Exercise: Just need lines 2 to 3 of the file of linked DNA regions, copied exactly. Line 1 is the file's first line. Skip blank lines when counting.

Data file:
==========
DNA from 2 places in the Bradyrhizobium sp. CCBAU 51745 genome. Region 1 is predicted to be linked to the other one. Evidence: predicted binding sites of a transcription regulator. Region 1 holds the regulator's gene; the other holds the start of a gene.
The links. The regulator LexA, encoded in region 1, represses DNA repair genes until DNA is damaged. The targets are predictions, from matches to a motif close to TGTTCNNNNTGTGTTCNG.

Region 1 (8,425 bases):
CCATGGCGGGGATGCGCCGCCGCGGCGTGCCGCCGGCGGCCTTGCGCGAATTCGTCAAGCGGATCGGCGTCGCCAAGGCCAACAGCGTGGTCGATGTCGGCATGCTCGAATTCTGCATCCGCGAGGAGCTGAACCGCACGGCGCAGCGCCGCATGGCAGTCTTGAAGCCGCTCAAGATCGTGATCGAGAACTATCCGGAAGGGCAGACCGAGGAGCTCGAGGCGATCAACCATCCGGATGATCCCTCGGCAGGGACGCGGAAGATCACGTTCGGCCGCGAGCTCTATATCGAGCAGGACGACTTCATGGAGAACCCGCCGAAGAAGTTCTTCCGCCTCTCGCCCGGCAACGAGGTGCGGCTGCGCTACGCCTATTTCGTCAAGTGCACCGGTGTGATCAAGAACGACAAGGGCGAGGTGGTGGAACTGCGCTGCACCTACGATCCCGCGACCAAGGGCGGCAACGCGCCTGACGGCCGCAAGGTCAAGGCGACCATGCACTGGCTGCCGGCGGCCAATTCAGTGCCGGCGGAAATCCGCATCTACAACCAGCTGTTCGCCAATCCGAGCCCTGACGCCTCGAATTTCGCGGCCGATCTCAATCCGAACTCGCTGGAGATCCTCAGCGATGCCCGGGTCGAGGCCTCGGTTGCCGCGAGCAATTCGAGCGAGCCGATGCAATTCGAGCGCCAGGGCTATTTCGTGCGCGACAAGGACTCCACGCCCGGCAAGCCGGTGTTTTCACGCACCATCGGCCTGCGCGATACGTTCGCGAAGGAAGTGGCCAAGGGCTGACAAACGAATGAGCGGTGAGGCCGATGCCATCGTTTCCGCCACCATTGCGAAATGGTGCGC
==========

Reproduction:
The links. The regulator LexA, encoded in region 1, represses DNA repair genes until DNA is damaged. The targets are predictions, from matches to a motif close to TGTTCNNNNTGTGTTCNG.

Region 1 (8,425 bases):